Cream of asparagus soup
Englischer Hammelrücken à la Provencale
English mutton served with a garnish of tomatoes cooked with mushrooms, garlic and black olives
Hummer, warm, mit Butter und rother Sauce
Lobsters served warm with butter and red-capsicum sauce
Mousse von Krammetsvögeln
Mousse made from thrushes, a small bird prized for the delicate flavour of its flesh that comes from a diet of grapes, juniper berries and peas
Roast poulards (fattened spayed young hens) from Brussels
Salads and fruit compotes
Sellerie mit Mark
Baked celery with bone marrow
Crême bavaroise rubanée
Glasses with alternative layers of crême bavarois and fruit jellies
Menu dated 24th June 1901
Dinner at the Palais Prince Albrecht, Berlin, hosted by His Royal Highness Prince Albrecht of Prussia, Regent of the Duchy of Brunswick.
Guests invited to this Princely dinner in 1901 were spoiled with a delicately flavoured mousse made from the breast of the tiny thrush. Thrushes were a highly sought after small bird of the era; and considered a great delicacy with their flavour attributed to a diet of grapes, juniper berries and peas.
The dinner host, Prince Albrecht of Prussia, was a known gourmet with significant investments in vineyards along the Rhine, trout breeding at his Seitenberg Palace in Silesia; and coffee plantations in the Usambara mountains in East Africa.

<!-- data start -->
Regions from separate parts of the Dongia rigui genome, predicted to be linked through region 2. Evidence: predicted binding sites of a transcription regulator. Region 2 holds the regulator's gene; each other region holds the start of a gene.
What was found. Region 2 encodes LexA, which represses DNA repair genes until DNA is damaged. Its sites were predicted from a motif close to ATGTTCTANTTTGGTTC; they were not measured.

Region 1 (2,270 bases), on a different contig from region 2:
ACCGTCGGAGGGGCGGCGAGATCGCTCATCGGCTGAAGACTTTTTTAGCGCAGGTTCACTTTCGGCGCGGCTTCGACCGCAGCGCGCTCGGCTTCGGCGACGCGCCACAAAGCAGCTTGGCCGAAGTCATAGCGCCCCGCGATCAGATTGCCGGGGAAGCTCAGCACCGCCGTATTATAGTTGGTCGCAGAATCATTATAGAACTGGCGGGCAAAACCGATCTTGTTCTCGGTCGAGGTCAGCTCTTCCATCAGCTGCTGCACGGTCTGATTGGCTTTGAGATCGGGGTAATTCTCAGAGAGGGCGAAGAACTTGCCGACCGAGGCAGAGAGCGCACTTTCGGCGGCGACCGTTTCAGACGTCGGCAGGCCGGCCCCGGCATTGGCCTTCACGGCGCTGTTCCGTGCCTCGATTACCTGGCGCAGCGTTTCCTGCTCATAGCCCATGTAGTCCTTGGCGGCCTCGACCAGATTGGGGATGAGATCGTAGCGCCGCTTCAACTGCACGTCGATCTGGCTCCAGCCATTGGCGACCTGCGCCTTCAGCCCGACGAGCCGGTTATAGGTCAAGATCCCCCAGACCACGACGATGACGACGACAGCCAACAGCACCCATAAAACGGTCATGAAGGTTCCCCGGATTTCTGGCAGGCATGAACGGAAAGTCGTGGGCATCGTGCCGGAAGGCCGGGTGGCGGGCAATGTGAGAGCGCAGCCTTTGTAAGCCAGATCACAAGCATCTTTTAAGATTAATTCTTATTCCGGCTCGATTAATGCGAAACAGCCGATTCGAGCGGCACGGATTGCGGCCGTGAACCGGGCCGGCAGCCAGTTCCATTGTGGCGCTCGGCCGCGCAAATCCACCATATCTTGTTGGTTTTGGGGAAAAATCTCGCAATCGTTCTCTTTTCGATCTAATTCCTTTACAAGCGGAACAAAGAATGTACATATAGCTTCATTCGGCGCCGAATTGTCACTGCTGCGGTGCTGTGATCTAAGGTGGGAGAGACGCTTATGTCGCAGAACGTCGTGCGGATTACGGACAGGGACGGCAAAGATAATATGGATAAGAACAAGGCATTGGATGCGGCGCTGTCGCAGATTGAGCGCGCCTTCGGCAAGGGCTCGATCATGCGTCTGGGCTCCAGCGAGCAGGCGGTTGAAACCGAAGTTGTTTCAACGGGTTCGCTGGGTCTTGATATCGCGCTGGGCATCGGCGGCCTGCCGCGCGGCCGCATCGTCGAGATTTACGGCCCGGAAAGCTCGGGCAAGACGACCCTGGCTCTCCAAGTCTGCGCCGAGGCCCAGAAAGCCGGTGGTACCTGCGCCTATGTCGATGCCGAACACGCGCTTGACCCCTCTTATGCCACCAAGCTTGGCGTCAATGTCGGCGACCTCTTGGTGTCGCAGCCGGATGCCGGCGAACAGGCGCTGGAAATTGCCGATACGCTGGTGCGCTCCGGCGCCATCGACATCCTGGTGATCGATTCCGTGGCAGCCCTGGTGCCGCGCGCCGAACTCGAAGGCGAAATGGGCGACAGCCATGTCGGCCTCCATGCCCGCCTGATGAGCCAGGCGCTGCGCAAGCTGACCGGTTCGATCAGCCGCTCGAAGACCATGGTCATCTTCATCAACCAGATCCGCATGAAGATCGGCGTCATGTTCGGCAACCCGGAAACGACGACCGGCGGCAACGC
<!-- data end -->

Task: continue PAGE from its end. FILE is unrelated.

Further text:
This dinner took place at his Berlin residence, the Prince Albrecht Palais, pictured at the top left of the menu, which was destroyed in World War II. The palace was named after his father, of the same name, who was brother to Kaiser Wilhelm I.
Prince Albrecht’s other residences are depicted on the menu including the Schloss Kamenz and Schloss Seitenberg in then Silesia (Poland) and, at the bottom of the menu, the Schloss Reinhardshausen in Erbach in Hesse.
In his memoirs the former Imperial Chancellor, Prince Bernhard von Bülow recounted how he thought:
“Prince Albrecht of Prussia was a sensible man with a simple, sober intelligence, a kind heart, and a noble disposition. The older generation called him “Prince Albrecht the Son,” to distinguish him from 'Prince Albrecht the Father', the youngest son of King Frederick William III and the beautiful Queen Louise”.
On particularly special occasions, guests of the Prince would dine from a gold table service, for 24 settings, that had once belonged to Emperor Napoleon I.
Prince Albrecht of Prussia
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